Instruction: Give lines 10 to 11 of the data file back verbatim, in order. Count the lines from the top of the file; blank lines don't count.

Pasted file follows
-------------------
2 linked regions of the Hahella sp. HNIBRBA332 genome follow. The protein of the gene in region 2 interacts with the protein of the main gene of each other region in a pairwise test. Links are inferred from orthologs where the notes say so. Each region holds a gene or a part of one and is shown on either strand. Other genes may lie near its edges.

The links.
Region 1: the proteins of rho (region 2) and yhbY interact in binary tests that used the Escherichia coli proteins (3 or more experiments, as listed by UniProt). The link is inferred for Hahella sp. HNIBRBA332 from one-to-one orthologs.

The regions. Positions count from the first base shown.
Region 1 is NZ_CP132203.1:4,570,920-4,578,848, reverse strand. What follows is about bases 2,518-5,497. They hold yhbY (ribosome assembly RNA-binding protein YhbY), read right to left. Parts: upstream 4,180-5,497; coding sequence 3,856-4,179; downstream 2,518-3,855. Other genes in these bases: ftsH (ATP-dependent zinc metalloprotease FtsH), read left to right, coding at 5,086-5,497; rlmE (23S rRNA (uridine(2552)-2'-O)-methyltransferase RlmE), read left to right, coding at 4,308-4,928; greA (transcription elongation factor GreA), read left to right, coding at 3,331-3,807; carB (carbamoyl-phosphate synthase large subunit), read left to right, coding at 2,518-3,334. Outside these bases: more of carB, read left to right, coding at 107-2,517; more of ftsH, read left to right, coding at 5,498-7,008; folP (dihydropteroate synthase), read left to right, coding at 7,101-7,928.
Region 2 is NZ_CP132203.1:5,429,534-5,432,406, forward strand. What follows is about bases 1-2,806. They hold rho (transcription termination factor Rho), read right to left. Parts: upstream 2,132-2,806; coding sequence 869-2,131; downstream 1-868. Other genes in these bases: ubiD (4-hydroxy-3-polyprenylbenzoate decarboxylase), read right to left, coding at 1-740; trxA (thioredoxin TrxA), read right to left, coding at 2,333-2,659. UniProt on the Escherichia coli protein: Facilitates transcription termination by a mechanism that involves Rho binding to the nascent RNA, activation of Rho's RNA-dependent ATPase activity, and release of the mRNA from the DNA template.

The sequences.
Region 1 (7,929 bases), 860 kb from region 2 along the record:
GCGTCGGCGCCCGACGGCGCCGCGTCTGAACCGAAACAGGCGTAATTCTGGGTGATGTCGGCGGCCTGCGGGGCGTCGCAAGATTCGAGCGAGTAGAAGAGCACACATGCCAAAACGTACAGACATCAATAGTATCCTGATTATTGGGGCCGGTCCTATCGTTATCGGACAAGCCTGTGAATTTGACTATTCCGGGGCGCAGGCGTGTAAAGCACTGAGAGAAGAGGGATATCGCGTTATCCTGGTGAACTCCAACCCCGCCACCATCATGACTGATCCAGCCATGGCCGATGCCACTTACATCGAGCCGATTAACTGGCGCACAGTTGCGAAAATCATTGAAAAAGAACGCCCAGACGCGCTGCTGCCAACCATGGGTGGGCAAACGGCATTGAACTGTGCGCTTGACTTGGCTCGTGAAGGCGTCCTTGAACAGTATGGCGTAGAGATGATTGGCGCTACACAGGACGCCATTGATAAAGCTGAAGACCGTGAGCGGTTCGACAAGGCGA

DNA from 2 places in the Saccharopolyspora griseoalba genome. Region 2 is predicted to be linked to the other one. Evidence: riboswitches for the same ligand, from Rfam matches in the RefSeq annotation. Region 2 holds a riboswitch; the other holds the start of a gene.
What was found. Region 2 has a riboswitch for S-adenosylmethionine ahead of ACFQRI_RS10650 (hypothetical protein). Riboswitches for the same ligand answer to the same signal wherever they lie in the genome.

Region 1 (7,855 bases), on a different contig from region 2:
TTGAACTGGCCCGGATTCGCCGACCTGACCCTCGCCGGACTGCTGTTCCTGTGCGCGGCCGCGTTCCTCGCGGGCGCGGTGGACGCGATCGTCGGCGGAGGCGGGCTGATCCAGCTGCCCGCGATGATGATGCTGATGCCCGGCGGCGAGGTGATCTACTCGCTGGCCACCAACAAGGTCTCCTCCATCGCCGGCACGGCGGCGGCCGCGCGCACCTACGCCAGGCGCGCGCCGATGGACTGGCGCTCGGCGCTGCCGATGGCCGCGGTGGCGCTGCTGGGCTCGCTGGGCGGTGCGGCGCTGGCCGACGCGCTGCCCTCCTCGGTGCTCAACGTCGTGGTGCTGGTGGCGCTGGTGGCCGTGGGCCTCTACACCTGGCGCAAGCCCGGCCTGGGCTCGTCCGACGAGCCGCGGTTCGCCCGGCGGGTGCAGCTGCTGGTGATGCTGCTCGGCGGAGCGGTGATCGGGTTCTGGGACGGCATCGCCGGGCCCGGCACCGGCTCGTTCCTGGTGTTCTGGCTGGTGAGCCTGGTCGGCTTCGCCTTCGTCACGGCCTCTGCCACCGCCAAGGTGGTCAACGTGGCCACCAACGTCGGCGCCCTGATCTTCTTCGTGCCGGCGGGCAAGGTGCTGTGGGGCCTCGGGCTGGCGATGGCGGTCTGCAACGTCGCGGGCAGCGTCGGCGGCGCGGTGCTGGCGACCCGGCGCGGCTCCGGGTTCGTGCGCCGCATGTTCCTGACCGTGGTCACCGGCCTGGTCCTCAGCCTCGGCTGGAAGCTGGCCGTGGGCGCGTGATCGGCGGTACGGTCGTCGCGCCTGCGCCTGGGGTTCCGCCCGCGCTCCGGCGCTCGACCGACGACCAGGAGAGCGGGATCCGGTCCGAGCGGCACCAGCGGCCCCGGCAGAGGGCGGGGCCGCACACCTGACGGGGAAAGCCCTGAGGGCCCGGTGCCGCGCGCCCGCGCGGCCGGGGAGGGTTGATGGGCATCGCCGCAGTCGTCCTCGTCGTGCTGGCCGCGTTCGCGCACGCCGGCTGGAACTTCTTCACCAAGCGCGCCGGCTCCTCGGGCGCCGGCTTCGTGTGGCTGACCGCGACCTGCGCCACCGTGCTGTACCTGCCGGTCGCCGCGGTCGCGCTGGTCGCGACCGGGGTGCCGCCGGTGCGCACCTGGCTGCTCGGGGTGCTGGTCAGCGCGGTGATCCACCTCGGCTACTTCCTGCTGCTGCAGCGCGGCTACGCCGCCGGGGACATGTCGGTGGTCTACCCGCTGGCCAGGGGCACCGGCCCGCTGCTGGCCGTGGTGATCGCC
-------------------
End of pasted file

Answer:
DNA from 2 places in the Saccharopolyspora griseoalba genome. Region 2 is predicted to be linked to the other one. Evidence: riboswitches for the same ligand, from Rfam matches in the RefSeq annotation. Region 2 holds a riboswitch; the other holds the start of a gene.
What was found. Region 2 has a riboswitch for S-adenosylmethionine ahead of ACFQRI_RS10650 (hypothetical protein). Riboswitches for the same ligand answer to the same signal wherever they lie in the genome.